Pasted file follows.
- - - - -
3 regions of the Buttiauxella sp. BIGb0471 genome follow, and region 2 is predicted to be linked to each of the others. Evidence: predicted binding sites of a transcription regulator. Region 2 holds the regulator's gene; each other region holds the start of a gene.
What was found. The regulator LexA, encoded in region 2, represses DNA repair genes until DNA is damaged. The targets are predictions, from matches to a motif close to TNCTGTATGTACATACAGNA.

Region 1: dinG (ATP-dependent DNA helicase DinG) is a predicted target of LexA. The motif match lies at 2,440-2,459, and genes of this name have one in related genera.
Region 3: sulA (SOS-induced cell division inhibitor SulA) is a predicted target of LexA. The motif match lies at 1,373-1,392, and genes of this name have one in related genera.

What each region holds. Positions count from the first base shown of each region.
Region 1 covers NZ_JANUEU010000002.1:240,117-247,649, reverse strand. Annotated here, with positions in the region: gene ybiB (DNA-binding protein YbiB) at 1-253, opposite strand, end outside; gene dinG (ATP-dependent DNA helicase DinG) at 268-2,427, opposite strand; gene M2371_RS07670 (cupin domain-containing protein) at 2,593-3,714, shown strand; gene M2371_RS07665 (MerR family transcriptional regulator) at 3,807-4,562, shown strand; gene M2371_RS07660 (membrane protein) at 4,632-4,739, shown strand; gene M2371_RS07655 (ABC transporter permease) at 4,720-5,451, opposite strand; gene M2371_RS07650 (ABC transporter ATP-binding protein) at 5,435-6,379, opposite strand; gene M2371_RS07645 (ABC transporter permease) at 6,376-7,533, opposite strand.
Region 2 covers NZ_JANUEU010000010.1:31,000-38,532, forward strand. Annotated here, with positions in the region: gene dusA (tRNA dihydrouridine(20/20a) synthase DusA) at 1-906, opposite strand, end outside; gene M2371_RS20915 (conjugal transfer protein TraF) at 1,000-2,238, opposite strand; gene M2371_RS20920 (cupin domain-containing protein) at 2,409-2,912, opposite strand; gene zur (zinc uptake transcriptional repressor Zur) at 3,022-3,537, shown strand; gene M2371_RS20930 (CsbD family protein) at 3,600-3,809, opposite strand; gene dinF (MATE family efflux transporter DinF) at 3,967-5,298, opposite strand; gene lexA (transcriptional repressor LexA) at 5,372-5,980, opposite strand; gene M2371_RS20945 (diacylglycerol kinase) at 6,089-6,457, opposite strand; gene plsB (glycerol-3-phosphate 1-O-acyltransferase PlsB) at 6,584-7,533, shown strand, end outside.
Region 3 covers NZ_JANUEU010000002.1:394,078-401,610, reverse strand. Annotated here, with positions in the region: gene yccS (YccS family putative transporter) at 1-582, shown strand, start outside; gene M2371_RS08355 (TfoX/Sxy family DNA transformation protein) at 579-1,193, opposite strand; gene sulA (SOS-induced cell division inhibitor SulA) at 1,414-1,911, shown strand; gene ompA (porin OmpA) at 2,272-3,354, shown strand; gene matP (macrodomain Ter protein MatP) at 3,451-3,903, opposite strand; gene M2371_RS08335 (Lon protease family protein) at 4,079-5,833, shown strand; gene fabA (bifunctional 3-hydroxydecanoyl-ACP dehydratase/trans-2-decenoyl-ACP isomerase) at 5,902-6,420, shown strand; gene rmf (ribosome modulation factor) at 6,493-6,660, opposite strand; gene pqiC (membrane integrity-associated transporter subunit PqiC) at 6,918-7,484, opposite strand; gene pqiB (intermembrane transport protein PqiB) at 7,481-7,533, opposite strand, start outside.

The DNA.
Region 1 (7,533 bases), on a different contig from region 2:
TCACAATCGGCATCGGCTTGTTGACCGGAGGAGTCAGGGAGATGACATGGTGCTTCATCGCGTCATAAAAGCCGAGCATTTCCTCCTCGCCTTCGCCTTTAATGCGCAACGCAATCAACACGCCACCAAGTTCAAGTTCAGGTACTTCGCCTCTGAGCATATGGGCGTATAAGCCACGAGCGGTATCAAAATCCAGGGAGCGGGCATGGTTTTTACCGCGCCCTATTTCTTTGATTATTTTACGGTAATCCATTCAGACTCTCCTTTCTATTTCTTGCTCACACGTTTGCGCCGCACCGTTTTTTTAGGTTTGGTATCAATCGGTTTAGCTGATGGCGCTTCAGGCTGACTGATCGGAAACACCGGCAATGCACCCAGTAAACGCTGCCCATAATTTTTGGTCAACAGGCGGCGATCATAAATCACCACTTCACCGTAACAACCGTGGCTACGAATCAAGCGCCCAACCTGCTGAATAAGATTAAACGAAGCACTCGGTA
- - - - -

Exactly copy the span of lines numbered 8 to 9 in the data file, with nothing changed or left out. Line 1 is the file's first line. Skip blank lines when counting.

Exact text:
Region 3 covers NZ_JANUEU010000002.1:394,078-401,610, reverse strand. Annotated here, with positions in the region: gene yccS (YccS family putative transporter) at 1-582, shown strand, start outside; gene M2371_RS08355 (TfoX/Sxy family DNA transformation protein) at 579-1,193, opposite strand; gene sulA (SOS-induced cell division inhibitor SulA) at 1,414-1,911, shown strand; gene ompA (porin OmpA) at 2,272-3,354, shown strand; gene matP (macrodomain Ter protein MatP) at 3,451-3,903, opposite strand; gene M2371_RS08335 (Lon protease family protein) at 4,079-5,833, shown strand; gene fabA (bifunctional 3-hydroxydecanoyl-ACP dehydratase/trans-2-decenoyl-ACP isomerase) at 5,902-6,420, shown strand; gene rmf (ribosome modulation factor) at 6,493-6,660, opposite strand; gene pqiC (membrane integrity-associated transporter subunit PqiC) at 6,918-7,484, opposite strand; gene pqiB (intermembrane transport protein PqiB) at 7,481-7,533, opposite strand, start outside.

The DNA.